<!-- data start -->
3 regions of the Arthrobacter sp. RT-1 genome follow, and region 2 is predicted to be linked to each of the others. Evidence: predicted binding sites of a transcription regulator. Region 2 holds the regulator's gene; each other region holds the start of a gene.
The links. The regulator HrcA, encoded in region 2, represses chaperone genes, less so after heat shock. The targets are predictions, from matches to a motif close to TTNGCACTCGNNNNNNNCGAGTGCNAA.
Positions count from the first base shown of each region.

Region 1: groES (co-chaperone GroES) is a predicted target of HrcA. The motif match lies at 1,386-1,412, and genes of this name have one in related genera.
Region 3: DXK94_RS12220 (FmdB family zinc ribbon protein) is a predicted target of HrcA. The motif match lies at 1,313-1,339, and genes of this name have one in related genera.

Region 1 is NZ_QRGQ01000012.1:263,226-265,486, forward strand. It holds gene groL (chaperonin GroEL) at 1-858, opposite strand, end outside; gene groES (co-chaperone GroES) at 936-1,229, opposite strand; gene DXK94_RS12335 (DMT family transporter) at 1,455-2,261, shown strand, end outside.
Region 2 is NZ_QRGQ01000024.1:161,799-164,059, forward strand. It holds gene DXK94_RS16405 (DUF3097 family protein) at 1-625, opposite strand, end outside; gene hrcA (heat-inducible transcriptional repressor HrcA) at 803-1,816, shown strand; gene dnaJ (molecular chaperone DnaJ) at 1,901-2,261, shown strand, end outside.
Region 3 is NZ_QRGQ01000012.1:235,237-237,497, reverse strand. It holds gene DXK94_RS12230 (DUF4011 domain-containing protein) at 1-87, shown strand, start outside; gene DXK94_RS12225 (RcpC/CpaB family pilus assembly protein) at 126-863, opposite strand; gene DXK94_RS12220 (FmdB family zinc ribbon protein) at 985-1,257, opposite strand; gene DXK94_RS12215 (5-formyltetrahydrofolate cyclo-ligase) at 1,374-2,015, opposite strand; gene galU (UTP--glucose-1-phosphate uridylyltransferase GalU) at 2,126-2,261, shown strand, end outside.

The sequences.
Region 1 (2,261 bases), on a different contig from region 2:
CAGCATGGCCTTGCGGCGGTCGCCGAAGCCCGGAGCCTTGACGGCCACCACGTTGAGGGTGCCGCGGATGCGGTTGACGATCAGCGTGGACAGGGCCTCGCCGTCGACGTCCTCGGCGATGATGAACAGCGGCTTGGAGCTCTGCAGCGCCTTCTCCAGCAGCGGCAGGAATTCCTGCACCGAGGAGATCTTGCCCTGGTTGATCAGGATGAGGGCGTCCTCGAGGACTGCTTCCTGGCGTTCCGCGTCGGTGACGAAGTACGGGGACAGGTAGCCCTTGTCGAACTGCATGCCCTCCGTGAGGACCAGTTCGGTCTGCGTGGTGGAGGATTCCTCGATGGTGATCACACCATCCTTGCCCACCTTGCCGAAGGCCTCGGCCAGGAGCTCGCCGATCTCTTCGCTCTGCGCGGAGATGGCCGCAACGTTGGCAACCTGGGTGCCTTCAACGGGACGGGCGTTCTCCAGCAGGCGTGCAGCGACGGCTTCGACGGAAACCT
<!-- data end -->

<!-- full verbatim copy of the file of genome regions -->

3 regions of the Arthrobacter sp. RT-1 genome follow, and region 2 is predicted to be linked to each of the others. Evidence: predicted binding sites of a transcription regulator. Region 2 holds the regulator's gene; each other region holds the start of a gene.
The links. The regulator HrcA, encoded in region 2, represses chaperone genes, less so after heat shock. The targets are predictions, from matches to a motif close to TTNGCACTCGNNNNNNNCGAGTGCNAA.
Positions count from the first base shown of each region.

Region 1: groES (co-chaperone GroES) is a predicted target of HrcA. The motif match lies at 1,386-1,412, and genes of this name have one in related genera.
Region 3: DXK94_RS12220 (FmdB family zinc ribbon protein) is a predicted target of HrcA. The motif match lies at 1,313-1,339, and genes of this name have one in related genera.

Region 1 is NZ_QRGQ01000012.1:263,226-265,486, forward strand. It holds gene groL (chaperonin GroEL) at 1-858, opposite strand, end outside; gene groES (co-chaperone GroES) at 936-1,229, opposite strand; gene DXK94_RS12335 (DMT family transporter) at 1,455-2,261, shown strand, end outside.
Region 2 is NZ_QRGQ01000024.1:161,799-164,059, forward strand. It holds gene DXK94_RS16405 (DUF3097 family protein) at 1-625, opposite strand, end outside; gene hrcA (heat-inducible transcriptional repressor HrcA) at 803-1,816, shown strand; gene dnaJ (molecular chaperone DnaJ) at 1,901-2,261, shown strand, end outside.
Region 3 is NZ_QRGQ01000012.1:235,237-237,497, reverse strand. It holds gene DXK94_RS12230 (DUF4011 domain-containing protein) at 1-87, shown strand, start outside; gene DXK94_RS12225 (RcpC/CpaB family pilus assembly protein) at 126-863, opposite strand; gene DXK94_RS12220 (FmdB family zinc ribbon protein) at 985-1,257, opposite strand; gene DXK94_RS12215 (5-formyltetrahydrofolate cyclo-ligase) at 1,374-2,015, opposite strand; gene galU (UTP--glucose-1-phosphate uridylyltransferase GalU) at 2,126-2,261, shown strand, end outside.

The sequences.
Region 1 (2,261 bases), on a different contig from region 2:
CAGCATGGCCTTGCGGCGGTCGCCGAAGCCCGGAGCCTTGACGGCCACCACGTTGAGGGTGCCGCGGATGCGGTTGACGATCAGCGTGGACAGGGCCTCGCCGTCGACGTCCTCGGCGATGATGAACAGCGGCTTGGAGCTCTGCAGCGCCTTCTCCAGCAGCGGCAGGAATTCCTGCACCGAGGAGATCTTGCCCTGGTTGATCAGGATGAGGGCGTCCTCGAGGACTGCTTCCTGGCGTTCCGCGTCGGTGACGAAGTACGGGGACAGGTAGCCCTTGTCGAACTGCATGCCCTCCGTGAGGACCAGTTCGGTCTGCGTGGTGGAGGATTCCTCGATGGTGATCACACCATCCTTGCCCACCTTGCCGAAGGCCTCGGCCAGGAGCTCGCCGATCTCTTCGCTCTGCGCGGAGATGGCCGCAACGTTGGCAACCTGGGTGCCTTCAACGGGACGGGCGTTCTCCAGCAGGCGTGCAGCGACGGCTTCGACGGAAACCT